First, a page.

Justice League: Throne of Atlantis
Justice League: Throne of Atlantis 2015
And right onto the first new release of the year. This seems like it’s one of the first follow ups in the DC Animation home video releases as it almost directly follows last year’s Justice League: War. Even though Son of Batman was also part of DC’s New 52 continuity, that movie felt much more self-contained where this really felt like a sequel, especially when I did revisit War shortly before watching Throne of Atlantis. While Aquaman is often the butt of many jokes, he is actually a popular and powerful member of the Justice League and long since deserving of his own movie. There are a few jokes tossed at the king of the sea’s expense, but for the most part it’s a typical origin story with a very similar tone and feel to War, with a few of the same voice cast returning along with some new and familiar voices like Rosario Dawson who got upgraded from Artemis in the Wonder Woman movie to Wonder Woman herself, and Nathan Fillion returning to voice Green Lantern. I thought it was a decent sequel to War, but if there’s one aspect of superhero movies I have had my fill of, it’s origin stories and this didn’t really do anything different or interesting to set it apart from any of the dozens of other origin stories I’ve seen already.
Aquaman is one of the few Justice League members that I haven’t really gotten to know very well as he has not been very well represented in many of the previous Justice League DC Animated movies to date and I never really watched any incarnation of the Super Friends. But I did know enough about him to know a lot of what was coming as far as seeing his famous archnemesis Black Manta in the fold as one of the Atlanteans, though it was never quite explained how he had an “in” with the Atlanteans. From what I can tell, he is a surface dweller with a unique scuba suit and yet they all seemed to trust him without question and make no mention of his surface dwelling connection.
The movie does do a nice job of introducing Aquaman by quickly getting at several aspects of his character. He is sympathetic as he mentions that he has just lost his father, he is comedic as he is telling this to a lobster in a fish tank, and he is formidable as he takes on half a dozen guys and finds out that his skin is stronger than a knife blade. Throughout the movie there is a nice combination of these traits, like when he realizes that he really can talk to fish, or when he loses his mother before even getting the chance to meet her. The best moment is when shortly after realizing he can call sea life to his aid he is facing off against Black Manta. Manta starts monologuing and in the middle of his sentence a great white jumps out of the water and takes him out of the equation in a great combination of Aquaman being badass and the surprise factor making it hilarious. And there’s plenty of moments where he gets to show off his hand to hand fighting prowess, though his impervious skin seems to not be impervious to any of the underwater weaponry.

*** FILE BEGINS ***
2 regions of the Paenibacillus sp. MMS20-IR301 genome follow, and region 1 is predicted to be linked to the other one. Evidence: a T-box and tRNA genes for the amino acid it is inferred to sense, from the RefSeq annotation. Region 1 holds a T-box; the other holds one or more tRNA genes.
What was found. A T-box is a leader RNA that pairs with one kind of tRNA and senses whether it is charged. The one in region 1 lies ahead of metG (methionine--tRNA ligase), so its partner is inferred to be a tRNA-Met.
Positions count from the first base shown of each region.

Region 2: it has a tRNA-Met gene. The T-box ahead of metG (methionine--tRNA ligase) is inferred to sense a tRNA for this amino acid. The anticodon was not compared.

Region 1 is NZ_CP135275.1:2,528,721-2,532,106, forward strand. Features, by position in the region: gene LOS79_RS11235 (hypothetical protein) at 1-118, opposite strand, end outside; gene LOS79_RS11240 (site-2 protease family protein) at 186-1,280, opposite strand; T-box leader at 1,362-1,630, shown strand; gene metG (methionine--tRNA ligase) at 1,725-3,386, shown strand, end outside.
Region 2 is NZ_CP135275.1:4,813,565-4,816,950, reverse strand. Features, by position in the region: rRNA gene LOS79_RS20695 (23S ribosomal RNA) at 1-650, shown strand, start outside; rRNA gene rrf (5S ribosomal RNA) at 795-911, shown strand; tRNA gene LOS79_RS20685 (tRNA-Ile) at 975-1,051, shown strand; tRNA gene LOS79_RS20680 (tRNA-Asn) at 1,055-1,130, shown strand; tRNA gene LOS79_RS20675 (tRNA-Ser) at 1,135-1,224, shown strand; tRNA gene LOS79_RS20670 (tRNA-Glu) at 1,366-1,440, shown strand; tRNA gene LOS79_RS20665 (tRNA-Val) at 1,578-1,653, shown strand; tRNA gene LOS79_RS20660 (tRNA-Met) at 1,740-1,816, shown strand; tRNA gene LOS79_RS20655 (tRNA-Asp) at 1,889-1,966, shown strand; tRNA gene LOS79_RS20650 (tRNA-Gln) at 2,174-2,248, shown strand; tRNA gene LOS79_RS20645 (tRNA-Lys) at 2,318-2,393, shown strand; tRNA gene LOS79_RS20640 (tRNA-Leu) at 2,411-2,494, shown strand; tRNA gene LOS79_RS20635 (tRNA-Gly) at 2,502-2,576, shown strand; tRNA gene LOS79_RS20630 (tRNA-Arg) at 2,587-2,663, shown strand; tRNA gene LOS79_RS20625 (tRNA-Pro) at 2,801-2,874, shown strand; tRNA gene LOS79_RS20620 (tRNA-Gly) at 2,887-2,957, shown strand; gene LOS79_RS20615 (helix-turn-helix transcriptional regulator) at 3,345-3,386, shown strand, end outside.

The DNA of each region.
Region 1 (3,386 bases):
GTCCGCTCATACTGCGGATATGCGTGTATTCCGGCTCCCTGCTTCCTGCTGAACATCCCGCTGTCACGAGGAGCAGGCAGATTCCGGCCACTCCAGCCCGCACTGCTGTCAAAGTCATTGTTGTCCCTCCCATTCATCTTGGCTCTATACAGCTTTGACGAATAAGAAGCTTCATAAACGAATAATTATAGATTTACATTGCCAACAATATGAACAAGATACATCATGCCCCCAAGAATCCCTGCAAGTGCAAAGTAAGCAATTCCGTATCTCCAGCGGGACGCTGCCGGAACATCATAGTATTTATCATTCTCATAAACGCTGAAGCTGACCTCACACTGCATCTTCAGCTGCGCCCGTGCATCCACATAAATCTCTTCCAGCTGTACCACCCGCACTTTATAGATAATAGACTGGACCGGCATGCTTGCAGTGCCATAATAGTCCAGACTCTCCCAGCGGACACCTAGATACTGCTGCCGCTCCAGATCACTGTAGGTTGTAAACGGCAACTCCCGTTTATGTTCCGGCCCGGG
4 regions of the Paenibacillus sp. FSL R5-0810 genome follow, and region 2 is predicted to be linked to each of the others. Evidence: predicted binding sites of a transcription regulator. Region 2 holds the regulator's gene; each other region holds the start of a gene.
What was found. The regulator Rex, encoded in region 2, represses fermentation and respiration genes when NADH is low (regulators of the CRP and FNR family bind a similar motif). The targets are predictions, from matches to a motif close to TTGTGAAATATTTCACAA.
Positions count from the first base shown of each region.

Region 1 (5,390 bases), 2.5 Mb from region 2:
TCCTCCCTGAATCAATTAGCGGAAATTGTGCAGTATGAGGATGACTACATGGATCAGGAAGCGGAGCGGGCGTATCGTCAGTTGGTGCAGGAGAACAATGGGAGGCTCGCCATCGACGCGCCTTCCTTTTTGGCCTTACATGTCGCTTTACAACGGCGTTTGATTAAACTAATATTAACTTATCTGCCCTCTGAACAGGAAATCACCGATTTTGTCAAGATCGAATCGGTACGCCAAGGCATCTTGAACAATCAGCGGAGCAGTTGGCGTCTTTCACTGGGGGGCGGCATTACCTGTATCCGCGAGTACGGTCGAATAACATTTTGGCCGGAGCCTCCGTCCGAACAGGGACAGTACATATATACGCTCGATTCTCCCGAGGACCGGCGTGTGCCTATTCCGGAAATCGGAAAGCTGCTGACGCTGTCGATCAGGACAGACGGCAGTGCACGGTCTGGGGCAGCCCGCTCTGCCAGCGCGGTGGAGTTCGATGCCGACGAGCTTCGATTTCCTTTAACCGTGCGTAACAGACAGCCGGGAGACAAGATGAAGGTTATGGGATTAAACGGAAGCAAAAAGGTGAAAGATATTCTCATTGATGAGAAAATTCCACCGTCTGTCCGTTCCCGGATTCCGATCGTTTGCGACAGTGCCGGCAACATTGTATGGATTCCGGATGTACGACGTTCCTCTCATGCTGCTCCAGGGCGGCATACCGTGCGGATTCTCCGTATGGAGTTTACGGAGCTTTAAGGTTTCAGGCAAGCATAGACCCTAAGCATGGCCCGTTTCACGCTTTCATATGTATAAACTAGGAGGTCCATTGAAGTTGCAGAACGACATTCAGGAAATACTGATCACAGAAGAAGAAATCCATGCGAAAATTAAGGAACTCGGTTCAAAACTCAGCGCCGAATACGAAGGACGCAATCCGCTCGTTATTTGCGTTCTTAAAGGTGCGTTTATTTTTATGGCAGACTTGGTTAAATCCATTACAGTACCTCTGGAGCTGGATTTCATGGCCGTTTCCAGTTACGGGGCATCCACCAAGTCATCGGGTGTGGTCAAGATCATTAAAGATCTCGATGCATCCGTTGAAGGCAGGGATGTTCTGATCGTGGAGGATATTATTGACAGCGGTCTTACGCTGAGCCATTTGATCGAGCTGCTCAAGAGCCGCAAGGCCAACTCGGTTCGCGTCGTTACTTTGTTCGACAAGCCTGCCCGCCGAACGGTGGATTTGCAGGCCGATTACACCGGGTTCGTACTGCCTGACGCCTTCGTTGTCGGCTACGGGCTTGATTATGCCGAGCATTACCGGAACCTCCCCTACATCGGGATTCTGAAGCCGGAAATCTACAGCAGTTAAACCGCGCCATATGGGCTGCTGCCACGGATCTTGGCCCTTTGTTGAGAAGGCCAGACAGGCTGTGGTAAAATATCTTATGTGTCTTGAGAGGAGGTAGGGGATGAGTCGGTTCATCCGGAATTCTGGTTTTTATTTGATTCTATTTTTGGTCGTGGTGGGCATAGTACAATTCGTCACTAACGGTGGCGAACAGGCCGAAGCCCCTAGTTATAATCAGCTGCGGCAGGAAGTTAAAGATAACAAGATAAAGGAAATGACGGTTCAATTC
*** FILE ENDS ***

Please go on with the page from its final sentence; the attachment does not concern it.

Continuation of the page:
The biggest issue is how formulaic the plot is in regards to the usurper Orm. It’s the very typical heir to the throne who is the warmonger while the ruler yearns for peace. Meanwhile Orm is willing to do whatever it takes in order to get his war with the surface world even if it includes killing his own people, including his own mother, and blaming it on the humans so the people of Atlantis will back him up. It even has the all-too-common trope where he admits his whole plan to the heroes who have the ability to record the entire conversation and happen to play it back to the horde of Atlantean soldiers during the climactic moment of victory so that they immediately turn on their leader in favor of Aquaman as the true heir and ruler of Atlantis. Without so much as a single supporter of Orm.
Honestly, the most enjoyable parts of the movie were the interactions between the still-young Justice League after the name Super Seven didn’t test as well. There are plenty of brief moments that really help develop the interpersonal relationships between the Justice League members. There’s more of Superman and Wonder Woman’s romantic relationship, including a date where he shows her how to use a secret identity before getting interrupted by Lois. There’s also a great brotherly relationship between Shazam and Cyborg, where Victor is obviously the big brother and the childlike Shazam the enthusiastic younger brother. There’s also a continuation of the antagonistic relationship between Green Lantern and Batman, though it’s not nearly played up as much as it was in JL: War. It’s probably helped that the two are much less prominent, and Nathan Fillion brings a more mature, but still playful tone to Hal Jordan. There was still quite a bit of fun to be had throughout Throne of Atlantis, but it didn’t accomplish anything that hadn’t been done dozens of times before. It was nice to see Aquaman not just being the butt of the joke, but he didn’t really bring anything new to the table either. Worth a watch if you enjoyed War or are a fan of Aquaman as a character, otherwise fairly skippable. Until next time, this has been Bubbawheat for Flights, Tights, and Movie Nights.
Posted on January 30, 2015, in 10's movies, DC and tagged aquaman, batman, cyborg, DC, justice league, movies, review, Superhero, Superman, the flash, wonder woman. Bookmark the permalink. 2 Comments.